Exploring Link Topology for Associating Web Pages

Quoc Vu and Wen-Syan Li

C&C Research Laboratories, NEC USA, Inc.
110 Rio Robles M/S SJ100, San Jose, CA 95134, USA
Email: {qvu,wen}@ccrl.sj.nec.com


Many systems have been proposed to find the Web document association, such as the companion and co-citation algorithms proposed by Dean and Henzinger[1] and the Netscape algorithm[2] used to implement the What's Related? functionalities. In contrast, we are interested in inducing the reasons why they are associated. We focus on the problem "for a given set of pages, find a list of Web pages which reflect the association of such two pages." We now use an example to illustrate the problem statement and overview of our approach.

Figure 1: Link structure connecting and associating the Web pages of W.Li and D.Agrawal

In Figure 1, we show a subset of links between two personal Web pages W.Li and D.Agrawal (both are highlighted in the figure). The purpose of each link is indicated as its label. For example, W.Li graduated from Northwestern University; whereas D.Agrawal and P.Scheuermann both graduated from SUNY. The associations between W.Li and D.Agrawal are implicitly expressed in the link structure connecting W.Li and D.Agrawal by many Web authors associated with W.Li and D.Agrawal. Below, we enumerate some associations that can be derived from this graph, and some possible interpretations for such associations:


Obviously, the links connecting these pages are not intended to express such associations and the authors were not coordinated to make the links and anchors semantics consistent across the Web. However, we can assume and use the following two intuitions:

Note that a page with a higher connectivity (i.e. more incoming links and outgoing links) is more likely to be included in more paths; consequently, such a page is more likely to be ranked higher according to the above criteria. This is consistent with the principle of topic distillation[3, 4].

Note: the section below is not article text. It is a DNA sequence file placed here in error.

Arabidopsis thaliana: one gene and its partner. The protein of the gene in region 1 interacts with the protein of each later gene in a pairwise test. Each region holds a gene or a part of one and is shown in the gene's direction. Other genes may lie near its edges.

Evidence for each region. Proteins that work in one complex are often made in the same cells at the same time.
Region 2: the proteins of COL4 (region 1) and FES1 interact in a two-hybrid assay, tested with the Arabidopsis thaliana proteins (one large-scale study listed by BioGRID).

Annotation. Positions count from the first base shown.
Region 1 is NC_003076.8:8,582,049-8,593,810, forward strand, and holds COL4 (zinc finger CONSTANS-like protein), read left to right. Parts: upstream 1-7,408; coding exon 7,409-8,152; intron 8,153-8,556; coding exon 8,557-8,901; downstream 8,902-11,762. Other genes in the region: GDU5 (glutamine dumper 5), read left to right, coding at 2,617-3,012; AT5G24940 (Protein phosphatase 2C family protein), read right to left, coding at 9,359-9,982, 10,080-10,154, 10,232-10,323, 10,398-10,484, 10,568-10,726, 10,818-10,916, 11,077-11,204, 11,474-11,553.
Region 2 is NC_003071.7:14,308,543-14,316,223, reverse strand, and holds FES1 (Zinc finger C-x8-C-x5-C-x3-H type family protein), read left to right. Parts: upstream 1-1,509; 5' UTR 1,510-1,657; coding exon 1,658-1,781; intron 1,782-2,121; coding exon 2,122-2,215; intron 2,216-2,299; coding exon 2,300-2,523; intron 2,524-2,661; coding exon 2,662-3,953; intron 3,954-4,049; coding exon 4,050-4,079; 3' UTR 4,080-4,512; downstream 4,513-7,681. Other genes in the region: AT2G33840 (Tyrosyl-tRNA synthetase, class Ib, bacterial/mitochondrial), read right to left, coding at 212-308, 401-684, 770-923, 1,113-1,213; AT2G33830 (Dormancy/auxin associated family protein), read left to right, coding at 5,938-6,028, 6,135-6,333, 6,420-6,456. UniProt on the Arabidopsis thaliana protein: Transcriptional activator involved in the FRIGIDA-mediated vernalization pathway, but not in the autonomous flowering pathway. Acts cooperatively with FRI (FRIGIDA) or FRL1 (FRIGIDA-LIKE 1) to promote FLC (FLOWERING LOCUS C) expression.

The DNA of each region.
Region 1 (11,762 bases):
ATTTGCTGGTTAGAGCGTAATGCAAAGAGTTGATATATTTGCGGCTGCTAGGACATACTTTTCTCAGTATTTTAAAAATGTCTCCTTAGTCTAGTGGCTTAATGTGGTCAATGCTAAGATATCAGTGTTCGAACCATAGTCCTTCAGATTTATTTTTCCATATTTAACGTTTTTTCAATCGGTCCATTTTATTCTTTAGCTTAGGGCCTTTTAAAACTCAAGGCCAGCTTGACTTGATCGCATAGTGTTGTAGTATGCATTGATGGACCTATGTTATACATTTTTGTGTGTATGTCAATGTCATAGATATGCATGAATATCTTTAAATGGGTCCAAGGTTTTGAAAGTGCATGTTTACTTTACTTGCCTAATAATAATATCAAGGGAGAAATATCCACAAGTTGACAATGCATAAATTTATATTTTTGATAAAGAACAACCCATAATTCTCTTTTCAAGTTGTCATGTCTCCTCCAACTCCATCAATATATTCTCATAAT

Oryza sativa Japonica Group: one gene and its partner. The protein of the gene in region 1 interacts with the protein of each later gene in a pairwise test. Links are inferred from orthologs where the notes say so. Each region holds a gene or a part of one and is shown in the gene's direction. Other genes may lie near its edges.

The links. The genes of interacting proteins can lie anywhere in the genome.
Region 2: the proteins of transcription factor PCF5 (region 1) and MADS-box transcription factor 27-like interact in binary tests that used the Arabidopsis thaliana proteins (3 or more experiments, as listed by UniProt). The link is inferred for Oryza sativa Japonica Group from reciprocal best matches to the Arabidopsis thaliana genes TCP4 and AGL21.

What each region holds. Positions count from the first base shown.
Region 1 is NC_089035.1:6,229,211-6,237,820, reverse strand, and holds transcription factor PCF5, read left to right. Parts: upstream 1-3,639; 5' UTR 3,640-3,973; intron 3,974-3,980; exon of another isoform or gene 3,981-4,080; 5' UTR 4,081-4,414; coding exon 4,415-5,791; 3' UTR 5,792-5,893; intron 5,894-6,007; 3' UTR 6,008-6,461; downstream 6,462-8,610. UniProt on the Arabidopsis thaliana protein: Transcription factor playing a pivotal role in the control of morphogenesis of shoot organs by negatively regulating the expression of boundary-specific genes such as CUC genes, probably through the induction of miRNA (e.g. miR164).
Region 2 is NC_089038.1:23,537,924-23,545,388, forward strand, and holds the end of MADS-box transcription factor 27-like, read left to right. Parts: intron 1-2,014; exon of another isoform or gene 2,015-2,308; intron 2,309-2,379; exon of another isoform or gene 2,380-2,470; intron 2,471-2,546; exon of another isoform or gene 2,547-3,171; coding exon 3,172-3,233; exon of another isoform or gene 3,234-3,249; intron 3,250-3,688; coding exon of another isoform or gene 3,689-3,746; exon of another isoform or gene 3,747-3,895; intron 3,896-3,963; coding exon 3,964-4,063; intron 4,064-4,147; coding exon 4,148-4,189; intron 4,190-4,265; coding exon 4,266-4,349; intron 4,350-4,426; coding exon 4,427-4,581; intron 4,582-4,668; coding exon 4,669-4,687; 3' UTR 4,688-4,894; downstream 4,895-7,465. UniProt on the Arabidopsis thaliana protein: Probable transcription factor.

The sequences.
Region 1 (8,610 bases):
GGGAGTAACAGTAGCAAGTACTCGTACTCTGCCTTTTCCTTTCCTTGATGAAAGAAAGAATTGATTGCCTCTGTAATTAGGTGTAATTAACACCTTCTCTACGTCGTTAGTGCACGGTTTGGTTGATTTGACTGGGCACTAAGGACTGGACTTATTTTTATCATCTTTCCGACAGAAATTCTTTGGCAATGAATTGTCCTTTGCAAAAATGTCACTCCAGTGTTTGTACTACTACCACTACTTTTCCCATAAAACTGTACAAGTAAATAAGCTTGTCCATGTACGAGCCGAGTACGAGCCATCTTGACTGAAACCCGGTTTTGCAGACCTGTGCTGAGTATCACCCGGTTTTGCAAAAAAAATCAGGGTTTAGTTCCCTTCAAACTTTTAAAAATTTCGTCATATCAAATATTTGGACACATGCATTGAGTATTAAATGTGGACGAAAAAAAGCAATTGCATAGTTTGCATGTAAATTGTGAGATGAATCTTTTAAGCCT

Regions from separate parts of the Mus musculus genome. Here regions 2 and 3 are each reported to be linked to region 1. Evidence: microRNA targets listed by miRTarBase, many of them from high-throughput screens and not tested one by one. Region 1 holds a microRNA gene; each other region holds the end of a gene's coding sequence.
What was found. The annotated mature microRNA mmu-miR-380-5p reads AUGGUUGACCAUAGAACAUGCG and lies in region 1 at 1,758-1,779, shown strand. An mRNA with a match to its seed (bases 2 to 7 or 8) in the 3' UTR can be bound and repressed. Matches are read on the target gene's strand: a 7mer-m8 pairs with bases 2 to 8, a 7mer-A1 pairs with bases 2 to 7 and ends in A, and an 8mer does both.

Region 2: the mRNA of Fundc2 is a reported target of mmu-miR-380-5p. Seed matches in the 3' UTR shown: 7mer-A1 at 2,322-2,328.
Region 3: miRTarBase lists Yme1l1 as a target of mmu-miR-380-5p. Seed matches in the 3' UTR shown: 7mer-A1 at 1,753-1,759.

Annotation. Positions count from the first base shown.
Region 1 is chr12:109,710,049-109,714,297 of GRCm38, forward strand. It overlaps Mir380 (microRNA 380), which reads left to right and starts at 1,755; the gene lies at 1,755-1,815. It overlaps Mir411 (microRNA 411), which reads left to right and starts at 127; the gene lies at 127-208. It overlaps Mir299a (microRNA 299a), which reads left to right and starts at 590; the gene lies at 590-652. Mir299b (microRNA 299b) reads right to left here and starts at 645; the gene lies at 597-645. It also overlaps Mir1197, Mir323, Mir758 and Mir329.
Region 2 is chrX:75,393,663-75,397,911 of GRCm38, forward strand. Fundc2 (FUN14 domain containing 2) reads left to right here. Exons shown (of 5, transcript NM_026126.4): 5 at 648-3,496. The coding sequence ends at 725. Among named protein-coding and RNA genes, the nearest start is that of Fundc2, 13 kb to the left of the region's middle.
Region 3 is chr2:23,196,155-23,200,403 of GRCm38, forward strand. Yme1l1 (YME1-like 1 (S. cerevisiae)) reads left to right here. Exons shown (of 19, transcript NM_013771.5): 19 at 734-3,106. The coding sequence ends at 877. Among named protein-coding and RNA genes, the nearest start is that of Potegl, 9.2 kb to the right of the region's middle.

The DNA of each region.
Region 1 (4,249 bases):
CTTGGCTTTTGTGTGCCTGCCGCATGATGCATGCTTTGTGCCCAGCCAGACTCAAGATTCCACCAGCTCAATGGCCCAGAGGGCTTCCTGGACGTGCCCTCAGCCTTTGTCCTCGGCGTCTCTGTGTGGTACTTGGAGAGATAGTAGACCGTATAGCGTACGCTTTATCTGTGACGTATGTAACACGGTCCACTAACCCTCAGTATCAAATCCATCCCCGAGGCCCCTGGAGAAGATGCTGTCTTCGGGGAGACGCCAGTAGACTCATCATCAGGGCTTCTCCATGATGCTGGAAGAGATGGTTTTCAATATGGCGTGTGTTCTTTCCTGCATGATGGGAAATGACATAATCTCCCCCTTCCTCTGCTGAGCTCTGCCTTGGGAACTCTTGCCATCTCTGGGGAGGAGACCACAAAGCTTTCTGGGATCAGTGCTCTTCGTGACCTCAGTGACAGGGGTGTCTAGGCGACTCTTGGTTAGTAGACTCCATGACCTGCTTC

Links have been used in many fields to associate documents. In this paper, we consider three type of relationships:

Scoring Functions

The scoring functions are used to measure how well a page in inducing the association of the given pages. The first scoring function is used to measure the significance of a node in both the connectivity factor and the distance factor.

To derive metrics for nodes selection, one straight forward candidate metric, that adjusts connectivity scores by distance would be

where paths(A,B,v) is the set of paths between the given pages, A and B, that pass through a candidate v, and length(p) is the length of the path p.

We are also interested in nodes appearing in many short paths but not many long paths. Based on the previous scoring function, this type of nodes may not receive high scores. However, such exceptions are also interesting since such nodes are located in a more isolated sub-graph. Thus we design another scoring function for exceptions as follows:

Concluding remarks

In contrast to other work focusing on finding related pages for a given page, we deal with the problem "for a given pair of pages, find a list of Web pages which reflect the association of such two pages." We design two scoring functions for measuring different aspects of page associations. We have developed and implemented the exploration algorithms and experimentally evaluate the algorithms on real Web data. Future work includes conducting experiments on real Web data to evaluate the effectiveness of content focused algorithm. We are also interested in applying this work to workflow management to identify the bottle neck and critical points in the workflow.


  1. Jeffrey Dean and Monika Henzinger, Finding Related Pages in the World Wide Web, In Proceedings of the 8th World-Wide Web Conference, Toronto, Canada, May 1999.
  2. Netscape Communications Corporation, What's Related web page, Information available at http://home.netscape.com/netscapes/related/faq.html.
  3. Jon M. Kleinberg, Authoritative sources in a hyperlinked environment, In Proceedings of the ACM-SIAM Symposium on Discrete Algorithms, pages 668-677, January 1998.
  4. Wen-Syan Li and Selcuk Candan, Integrating Content Search with Structure Analysis for Hypermedia Retrieval and Management, To appear in ACM Computing Survey, 2000.